Macrocosmic Marvels, Muse, Musical Monologues


Sunlight touches my face at dawn
A butterfly lands on my hand
Bees kiss wildflowers on the lawn
Crimson cardinals present their demands
The last glow of sunset reveals a doe and fawn

Fireflies twinkle in dewy evening starlight
Crickets and bullfrogs sing their soulful tune
Moon-eyed owl keeps vigil in darkest night
Witnessing myriad moments of nocturnal bloom
And blackbirds’ sonorous morning flight

Manderley Swain
May 22, 2022
Invocation for Bridging Service ORUUC
At the request of Patton Fishel

Macrocosmic Marvels, Memoir, Menagerie

On Being an Ally

Transgender Day of Visibility is March 31

**UPDATE**: I wrote this in 2019 to speak at our church, alongside my son, Eddie, on Transgender Day of Visibility. So much has happened since then. We’ve both grown in knowledge and experience. 

On March 10 of this year, 2022, Eddie just achieved his goal of gender affirming top surgery, and I spent the post surgery week caring for him. I have so much I want to say about how utterly meaningful it was to be there for him and witness his joy and healing. I wanted to shout it from the rooftops that here, here is my beautiful boy and I am so proud to be here beside him.

My son, Eddie, just after surgery

 Instead, I simply witnessed him becoming even more himself. I watched as they pulled away his bandages and he saw his scars, already healing on his now flat chest. I saw his wonder and relief that this moment, so long awaited, was finally here. It was a moment I will treasure forever. My amazing son is at peace and happy in his body. His inside and outside finally match up in a way that matters most to him. I am thankful and humbled to have been allowed to care for his needs and  share this time with him.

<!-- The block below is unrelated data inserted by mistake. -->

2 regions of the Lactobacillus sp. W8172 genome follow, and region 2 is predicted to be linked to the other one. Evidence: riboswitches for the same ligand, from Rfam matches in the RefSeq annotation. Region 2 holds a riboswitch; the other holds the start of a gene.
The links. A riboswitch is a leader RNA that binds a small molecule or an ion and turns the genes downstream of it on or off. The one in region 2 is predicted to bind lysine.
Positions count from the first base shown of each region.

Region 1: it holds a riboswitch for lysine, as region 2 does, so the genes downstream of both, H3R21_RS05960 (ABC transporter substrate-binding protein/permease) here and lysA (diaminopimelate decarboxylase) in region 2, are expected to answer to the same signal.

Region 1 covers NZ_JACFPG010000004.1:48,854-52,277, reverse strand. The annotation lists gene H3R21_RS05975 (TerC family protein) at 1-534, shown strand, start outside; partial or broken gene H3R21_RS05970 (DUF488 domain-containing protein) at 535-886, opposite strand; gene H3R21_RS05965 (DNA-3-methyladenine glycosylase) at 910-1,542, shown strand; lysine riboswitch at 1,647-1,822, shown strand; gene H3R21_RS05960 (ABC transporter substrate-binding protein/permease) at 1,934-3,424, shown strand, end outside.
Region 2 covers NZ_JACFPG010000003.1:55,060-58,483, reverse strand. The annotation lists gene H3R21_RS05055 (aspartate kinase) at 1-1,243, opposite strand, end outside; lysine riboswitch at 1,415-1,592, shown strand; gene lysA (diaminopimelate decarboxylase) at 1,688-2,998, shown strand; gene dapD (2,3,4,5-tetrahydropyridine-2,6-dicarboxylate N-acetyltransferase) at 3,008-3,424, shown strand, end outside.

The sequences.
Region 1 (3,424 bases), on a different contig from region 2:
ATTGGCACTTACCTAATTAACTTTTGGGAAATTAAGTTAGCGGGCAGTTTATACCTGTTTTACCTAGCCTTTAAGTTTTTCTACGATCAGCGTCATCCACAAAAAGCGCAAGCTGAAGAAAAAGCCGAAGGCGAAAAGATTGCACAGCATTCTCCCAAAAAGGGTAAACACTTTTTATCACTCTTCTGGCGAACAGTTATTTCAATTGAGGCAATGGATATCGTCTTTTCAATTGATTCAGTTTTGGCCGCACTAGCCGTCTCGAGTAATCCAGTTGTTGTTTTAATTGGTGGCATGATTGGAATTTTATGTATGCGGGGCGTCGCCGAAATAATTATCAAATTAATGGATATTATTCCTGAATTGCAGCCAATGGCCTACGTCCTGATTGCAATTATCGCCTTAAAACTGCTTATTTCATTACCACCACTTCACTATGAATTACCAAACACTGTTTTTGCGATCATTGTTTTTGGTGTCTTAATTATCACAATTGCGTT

Right now, across the country, there is legislation in far too many states that would, if passed, rob teens as well as some adults of their human rights to simply live as who they are.  Some of these laws require teachers to report transgender kids. These kids, these people, want nothing more than to live their lives in peace and get the medical and mental/emotional support they need in order to do so. They are not harming anyone. They deserve love and all of other basic human rights that cisgender people have and take for granted. If my child had been denied the care he received, I’m certain I would have lost him. He would not have survived. 

If you are at all able to do so, please call your state representatives and urge them to vote no on these ‘slate of hate’ laws that will, if passed, do great harm to transgender teens and their families. And then, if you know a trans kid, show them some love. Use their correct pronouns and correct names at every opportunity. Tell them you love them, no matter what. I guarantee you they need that love and support.